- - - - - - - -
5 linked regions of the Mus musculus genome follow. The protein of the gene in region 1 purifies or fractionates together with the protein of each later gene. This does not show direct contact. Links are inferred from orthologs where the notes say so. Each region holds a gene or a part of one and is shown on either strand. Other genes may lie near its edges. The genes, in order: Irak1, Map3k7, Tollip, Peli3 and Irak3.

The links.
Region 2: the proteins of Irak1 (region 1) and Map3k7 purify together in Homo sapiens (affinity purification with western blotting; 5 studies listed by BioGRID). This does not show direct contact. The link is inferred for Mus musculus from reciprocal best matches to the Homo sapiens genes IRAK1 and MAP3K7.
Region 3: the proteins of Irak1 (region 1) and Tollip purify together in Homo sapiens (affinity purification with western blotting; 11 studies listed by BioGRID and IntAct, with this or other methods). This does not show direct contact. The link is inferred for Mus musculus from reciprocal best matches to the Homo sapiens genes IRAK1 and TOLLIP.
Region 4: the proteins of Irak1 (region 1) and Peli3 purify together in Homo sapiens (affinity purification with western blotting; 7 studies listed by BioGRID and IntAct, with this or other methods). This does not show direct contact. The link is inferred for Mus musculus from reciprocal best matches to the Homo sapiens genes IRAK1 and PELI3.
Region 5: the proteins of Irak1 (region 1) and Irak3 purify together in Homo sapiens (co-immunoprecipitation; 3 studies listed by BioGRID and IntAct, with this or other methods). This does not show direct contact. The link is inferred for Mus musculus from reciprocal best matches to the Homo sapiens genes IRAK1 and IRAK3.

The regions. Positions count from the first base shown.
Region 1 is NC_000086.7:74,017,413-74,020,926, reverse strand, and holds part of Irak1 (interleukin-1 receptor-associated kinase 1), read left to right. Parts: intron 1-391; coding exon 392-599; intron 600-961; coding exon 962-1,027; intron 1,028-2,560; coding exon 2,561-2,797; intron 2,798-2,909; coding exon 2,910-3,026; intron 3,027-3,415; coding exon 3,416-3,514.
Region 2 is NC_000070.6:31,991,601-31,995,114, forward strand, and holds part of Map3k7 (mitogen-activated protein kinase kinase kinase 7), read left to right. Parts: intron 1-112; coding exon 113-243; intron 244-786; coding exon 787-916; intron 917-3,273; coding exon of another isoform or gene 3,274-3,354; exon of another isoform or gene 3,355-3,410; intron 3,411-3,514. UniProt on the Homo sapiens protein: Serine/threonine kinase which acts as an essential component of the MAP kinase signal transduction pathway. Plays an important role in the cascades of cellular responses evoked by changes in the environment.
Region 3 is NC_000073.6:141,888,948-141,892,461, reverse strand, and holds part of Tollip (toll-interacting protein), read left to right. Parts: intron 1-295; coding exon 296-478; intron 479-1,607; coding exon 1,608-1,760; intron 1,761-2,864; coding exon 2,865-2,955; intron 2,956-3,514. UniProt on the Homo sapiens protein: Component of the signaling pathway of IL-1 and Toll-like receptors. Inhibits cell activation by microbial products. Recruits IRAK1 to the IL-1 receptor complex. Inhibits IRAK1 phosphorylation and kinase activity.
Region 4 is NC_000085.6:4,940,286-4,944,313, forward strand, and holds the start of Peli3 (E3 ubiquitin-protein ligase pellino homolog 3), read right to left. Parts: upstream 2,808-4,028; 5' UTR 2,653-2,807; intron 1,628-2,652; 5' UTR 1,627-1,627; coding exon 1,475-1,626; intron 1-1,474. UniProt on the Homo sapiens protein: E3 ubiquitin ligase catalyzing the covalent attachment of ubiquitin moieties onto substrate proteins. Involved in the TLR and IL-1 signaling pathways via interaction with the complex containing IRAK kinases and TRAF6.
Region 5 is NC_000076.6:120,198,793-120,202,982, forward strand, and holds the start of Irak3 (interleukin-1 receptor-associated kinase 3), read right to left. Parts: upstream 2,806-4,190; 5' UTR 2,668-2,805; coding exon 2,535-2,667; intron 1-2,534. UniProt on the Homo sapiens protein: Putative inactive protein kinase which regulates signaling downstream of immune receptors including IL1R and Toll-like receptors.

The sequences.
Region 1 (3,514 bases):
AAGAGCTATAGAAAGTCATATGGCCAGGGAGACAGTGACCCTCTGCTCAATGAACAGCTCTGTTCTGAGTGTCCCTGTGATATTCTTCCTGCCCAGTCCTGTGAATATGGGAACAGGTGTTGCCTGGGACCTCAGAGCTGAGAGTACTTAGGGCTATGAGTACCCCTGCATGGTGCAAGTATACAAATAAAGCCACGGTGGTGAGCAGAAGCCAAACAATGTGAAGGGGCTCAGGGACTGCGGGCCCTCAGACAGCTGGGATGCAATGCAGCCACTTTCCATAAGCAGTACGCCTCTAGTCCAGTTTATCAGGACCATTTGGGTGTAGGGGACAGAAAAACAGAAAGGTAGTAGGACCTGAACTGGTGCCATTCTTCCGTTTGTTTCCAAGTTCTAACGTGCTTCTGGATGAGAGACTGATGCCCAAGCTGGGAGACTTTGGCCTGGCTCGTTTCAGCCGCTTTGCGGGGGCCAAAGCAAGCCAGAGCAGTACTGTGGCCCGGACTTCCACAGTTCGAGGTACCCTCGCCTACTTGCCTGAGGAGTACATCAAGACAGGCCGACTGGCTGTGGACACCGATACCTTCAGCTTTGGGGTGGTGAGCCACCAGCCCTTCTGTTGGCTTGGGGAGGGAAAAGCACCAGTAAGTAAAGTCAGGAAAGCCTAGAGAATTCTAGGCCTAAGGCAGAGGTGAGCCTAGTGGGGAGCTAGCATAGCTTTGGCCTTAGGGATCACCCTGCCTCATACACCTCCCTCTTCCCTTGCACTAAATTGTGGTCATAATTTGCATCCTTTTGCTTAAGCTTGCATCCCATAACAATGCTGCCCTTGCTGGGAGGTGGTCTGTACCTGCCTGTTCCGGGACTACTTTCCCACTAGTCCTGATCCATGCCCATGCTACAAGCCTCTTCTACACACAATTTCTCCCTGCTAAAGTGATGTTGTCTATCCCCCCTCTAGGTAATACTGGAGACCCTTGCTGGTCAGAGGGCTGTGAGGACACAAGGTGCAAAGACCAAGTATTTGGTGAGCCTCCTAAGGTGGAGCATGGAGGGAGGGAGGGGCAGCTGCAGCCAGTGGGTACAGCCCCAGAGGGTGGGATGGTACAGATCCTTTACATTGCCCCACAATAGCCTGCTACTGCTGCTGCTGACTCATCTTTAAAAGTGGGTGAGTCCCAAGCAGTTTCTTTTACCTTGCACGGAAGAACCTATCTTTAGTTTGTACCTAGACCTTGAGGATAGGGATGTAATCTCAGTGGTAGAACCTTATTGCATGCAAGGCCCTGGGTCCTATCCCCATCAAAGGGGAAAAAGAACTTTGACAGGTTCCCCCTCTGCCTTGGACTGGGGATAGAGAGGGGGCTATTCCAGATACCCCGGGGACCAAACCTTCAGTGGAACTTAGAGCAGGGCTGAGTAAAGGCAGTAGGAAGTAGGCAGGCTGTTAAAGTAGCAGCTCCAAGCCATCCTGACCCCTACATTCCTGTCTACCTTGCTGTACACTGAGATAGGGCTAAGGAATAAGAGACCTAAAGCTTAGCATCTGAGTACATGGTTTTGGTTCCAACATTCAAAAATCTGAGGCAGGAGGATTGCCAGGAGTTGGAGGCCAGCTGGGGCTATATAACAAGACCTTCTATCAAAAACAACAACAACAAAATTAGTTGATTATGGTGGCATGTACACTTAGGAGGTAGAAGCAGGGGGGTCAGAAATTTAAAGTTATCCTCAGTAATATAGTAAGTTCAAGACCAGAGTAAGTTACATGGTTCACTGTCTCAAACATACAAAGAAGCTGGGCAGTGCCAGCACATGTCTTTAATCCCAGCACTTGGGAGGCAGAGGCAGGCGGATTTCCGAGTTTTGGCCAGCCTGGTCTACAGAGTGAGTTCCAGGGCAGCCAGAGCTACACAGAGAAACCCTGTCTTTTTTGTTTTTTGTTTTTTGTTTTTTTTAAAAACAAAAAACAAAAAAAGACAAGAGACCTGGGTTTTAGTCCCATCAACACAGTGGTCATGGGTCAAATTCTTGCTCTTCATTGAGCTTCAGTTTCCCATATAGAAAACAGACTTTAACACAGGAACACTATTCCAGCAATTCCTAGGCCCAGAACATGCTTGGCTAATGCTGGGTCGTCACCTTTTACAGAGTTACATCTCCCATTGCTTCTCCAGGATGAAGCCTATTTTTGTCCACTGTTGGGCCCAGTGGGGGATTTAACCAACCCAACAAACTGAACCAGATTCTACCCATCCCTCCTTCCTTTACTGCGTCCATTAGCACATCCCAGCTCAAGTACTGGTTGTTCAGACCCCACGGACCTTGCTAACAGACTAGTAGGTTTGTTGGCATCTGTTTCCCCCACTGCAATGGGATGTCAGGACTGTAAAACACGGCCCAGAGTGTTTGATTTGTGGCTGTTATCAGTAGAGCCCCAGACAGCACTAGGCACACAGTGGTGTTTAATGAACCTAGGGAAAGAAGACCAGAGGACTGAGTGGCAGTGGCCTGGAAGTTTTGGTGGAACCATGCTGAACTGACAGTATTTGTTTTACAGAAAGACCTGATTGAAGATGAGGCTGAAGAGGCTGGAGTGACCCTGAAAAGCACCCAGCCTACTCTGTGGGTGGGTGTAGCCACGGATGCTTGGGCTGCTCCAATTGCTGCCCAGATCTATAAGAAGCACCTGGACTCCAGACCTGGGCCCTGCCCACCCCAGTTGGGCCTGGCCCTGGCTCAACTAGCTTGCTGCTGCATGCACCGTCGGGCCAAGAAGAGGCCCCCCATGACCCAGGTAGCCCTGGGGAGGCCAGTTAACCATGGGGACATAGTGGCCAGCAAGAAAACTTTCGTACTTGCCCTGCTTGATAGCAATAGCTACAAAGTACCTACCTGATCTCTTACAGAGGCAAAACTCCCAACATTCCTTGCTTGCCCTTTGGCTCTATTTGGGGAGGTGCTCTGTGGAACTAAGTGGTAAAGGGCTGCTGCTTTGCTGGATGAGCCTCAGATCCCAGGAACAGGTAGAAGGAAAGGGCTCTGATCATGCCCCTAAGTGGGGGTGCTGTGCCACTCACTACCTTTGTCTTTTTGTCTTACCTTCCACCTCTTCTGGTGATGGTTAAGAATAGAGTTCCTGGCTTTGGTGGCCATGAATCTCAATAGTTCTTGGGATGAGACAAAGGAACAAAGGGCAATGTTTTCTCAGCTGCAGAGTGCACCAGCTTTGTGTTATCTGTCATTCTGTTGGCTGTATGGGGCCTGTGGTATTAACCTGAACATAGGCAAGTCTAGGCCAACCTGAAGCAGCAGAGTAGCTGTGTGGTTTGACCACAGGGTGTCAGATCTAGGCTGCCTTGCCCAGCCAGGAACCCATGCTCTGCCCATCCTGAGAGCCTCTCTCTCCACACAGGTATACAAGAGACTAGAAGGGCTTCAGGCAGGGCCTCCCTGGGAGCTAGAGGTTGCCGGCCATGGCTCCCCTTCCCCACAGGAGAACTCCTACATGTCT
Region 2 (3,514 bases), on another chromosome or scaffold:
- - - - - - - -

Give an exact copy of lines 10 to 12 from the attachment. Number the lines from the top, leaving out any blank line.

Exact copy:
Region 3 is NC_000073.6:141,888,948-141,892,461, reverse strand, and holds part of Tollip (toll-interacting protein), read left to right. Parts: intron 1-295; coding exon 296-478; intron 479-1,607; coding exon 1,608-1,760; intron 1,761-2,864; coding exon 2,865-2,955; intron 2,956-3,514. UniProt on the Homo sapiens protein: Component of the signaling pathway of IL-1 and Toll-like receptors. Inhibits cell activation by microbial products. Recruits IRAK1 to the IL-1 receptor complex. Inhibits IRAK1 phosphorylation and kinase activity.
Region 4 is NC_000085.6:4,940,286-4,944,313, forward strand, and holds the start of Peli3 (E3 ubiquitin-protein ligase pellino homolog 3), read right to left. Parts: upstream 2,808-4,028; 5' UTR 2,653-2,807; intron 1,628-2,652; 5' UTR 1,627-1,627; coding exon 1,475-1,626; intron 1-1,474. UniProt on the Homo sapiens protein: E3 ubiquitin ligase catalyzing the covalent attachment of ubiquitin moieties onto substrate proteins. Involved in the TLR and IL-1 signaling pathways via interaction with the complex containing IRAK kinases and TRAF6.
Region 5 is NC_000076.6:120,198,793-120,202,982, forward strand, and holds the start of Irak3 (interleukin-1 receptor-associated kinase 3), read right to left. Parts: upstream 2,806-4,190; 5' UTR 2,668-2,805; coding exon 2,535-2,667; intron 1-2,534. UniProt on the Homo sapiens protein: Putative inactive protein kinase which regulates signaling downstream of immune receptors including IL1R and Toll-like receptors.